Adding investigational CFTR corrector GLPG2222 safely improved disease parameters in cystic fibrosis (CF) patients treated with Kalydeco (ivacaftor), reported the therapy’s Belgian developer, Galapagos, citing Phase 2 clinical trial data.
The benefit of adding GLPG2222 was similar to that seen in an earlier study of a tezacaftor-Kalydeco combination, researchers said.
“The addition of the novel CFTR corrector molecule GLPG2222 on top of highly efficacious CFTR modulator treatment already given for years in patients with gating mutations was well tolerated and may bring additional benefit to patients,” Scott Bell of Prince Charles Hospital in Brisbane, Australia, and principal investigator of the study, said in a press release.
The trial, called ALBATROSS (NCT03045523), recruited 37 CF patients across Australia and Europe. All had one so-called gating mutation and one F508del mutation in the CFTR gene (the defective gene in CF patients). CFTR correctors improve the processing of the faulty CFTR protein, allowing it to reach the cell surface.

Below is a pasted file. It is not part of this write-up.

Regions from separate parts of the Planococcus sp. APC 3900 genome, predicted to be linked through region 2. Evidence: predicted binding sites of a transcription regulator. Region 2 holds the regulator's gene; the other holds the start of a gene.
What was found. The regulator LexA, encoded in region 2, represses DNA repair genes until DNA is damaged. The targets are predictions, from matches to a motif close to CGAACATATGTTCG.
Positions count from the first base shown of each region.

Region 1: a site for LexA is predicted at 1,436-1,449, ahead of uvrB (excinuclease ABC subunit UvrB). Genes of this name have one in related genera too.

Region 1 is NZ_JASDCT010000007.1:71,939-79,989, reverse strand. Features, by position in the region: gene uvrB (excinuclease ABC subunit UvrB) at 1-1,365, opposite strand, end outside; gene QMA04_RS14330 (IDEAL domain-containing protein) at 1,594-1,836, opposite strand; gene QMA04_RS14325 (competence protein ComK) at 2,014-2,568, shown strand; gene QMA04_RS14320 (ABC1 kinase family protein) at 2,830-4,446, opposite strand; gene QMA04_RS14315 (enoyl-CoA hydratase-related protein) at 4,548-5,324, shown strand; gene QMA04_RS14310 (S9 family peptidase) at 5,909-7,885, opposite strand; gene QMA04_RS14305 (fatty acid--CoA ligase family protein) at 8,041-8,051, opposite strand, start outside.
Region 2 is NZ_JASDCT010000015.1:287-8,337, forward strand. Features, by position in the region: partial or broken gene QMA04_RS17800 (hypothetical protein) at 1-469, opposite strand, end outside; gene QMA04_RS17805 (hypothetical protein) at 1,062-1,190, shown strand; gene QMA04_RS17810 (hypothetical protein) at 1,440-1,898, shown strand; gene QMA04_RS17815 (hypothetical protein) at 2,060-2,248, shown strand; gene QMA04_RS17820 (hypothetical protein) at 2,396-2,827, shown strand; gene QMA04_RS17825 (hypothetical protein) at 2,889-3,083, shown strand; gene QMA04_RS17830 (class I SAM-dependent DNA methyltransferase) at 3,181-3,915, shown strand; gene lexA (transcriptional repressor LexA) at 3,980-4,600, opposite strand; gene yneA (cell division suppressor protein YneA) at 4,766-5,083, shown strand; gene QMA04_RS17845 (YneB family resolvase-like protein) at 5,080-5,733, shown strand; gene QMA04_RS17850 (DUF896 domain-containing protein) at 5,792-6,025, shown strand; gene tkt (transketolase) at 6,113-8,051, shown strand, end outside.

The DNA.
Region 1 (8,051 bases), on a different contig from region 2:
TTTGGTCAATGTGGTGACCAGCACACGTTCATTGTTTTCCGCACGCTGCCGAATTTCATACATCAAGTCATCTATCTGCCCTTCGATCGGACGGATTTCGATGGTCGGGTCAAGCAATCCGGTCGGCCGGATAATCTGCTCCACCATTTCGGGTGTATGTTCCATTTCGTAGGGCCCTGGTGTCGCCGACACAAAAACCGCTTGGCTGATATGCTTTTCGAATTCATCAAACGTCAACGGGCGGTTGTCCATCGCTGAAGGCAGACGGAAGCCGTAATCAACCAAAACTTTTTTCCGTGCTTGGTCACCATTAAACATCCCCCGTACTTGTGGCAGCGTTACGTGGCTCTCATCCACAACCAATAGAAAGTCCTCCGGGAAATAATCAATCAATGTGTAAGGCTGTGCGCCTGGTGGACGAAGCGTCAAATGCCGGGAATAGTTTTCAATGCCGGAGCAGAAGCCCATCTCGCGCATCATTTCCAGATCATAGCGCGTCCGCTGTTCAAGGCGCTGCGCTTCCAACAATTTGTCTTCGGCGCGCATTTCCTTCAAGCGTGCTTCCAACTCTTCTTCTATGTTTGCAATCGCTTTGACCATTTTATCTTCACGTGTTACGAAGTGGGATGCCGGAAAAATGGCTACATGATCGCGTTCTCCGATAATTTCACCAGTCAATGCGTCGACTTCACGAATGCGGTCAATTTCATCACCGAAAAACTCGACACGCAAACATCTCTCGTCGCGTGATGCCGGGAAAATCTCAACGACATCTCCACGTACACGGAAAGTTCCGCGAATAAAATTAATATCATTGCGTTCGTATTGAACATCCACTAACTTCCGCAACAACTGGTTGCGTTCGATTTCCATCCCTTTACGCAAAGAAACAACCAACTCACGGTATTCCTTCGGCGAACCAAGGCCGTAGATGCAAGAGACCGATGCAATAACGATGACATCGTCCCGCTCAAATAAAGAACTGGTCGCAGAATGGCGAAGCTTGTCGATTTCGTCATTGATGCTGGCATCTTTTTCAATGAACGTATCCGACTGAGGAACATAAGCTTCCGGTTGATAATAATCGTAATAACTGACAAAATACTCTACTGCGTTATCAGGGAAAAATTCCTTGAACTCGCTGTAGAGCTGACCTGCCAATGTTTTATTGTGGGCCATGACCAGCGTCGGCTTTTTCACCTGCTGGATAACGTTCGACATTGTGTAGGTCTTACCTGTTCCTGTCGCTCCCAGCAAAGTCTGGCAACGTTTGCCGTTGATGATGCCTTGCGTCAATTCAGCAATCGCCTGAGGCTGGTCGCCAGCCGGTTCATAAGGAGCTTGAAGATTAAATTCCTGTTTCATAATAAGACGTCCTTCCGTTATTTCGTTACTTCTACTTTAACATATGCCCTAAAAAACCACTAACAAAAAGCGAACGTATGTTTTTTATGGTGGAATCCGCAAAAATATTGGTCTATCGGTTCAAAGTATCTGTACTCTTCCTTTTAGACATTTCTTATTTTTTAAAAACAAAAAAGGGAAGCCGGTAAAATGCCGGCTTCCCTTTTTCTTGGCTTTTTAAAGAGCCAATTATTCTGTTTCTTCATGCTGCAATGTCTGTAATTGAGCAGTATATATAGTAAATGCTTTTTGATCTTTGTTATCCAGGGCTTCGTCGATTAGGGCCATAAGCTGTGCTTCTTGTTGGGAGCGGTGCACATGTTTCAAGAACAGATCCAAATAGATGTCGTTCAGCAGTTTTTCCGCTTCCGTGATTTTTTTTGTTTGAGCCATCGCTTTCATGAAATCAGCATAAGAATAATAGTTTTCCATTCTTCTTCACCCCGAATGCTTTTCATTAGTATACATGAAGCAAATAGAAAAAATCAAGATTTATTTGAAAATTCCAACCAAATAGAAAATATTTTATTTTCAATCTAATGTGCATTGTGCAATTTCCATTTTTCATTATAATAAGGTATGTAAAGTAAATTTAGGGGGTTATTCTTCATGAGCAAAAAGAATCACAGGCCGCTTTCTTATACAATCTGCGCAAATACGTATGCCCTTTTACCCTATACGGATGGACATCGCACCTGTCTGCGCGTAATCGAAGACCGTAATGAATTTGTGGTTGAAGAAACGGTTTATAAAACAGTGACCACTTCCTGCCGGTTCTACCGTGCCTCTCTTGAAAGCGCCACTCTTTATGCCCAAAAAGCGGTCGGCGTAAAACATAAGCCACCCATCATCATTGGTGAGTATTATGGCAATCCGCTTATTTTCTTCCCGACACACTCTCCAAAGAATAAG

Researchers randomly gave patients GLPG2222 or a placebo in addition to their Kalydeco treatment, which they maintained during the trial. They tested two doses — 150 mg and 300 mg — of GLPG2222.
Study results showed that while patients on Kalydeco — a drug developed by Vertex Pharmaceuticals — and a placebo increased their sweat chloride content (a marker of CFTR activity) during the 29 days of treatment, those receiving GLPG2222 significantly lowered their levels. Patients receiving the higher dose showed the best results.
The combo treatment also improved lung function — measured as percent predicted forced expiratory volume during one second (FEV1)— by 2.2 percent in the high-dose group.
Meanwhile, the treatment was well tolerated and no patient had severe adverse events. Mild adverse events reported were mostly typical for a CF patient group, researchers said. No adverse events caused patients to quit the study.
“The ALBATROSS results are the first results demonstrating that GLPG2222 is well tolerated in CF patients. In addition, the exposures achieved, coupled with the activity observed, support our dose selection plans for the investigational triple combination therapy,” said Piet Wigerinck, chief scientific officer of Galapagos. “We are impressed with the magnitude of the effects we saw on sweat chloride and FEV1 in patients whose treatment with ivacaftor has been optimized following years of therapy.”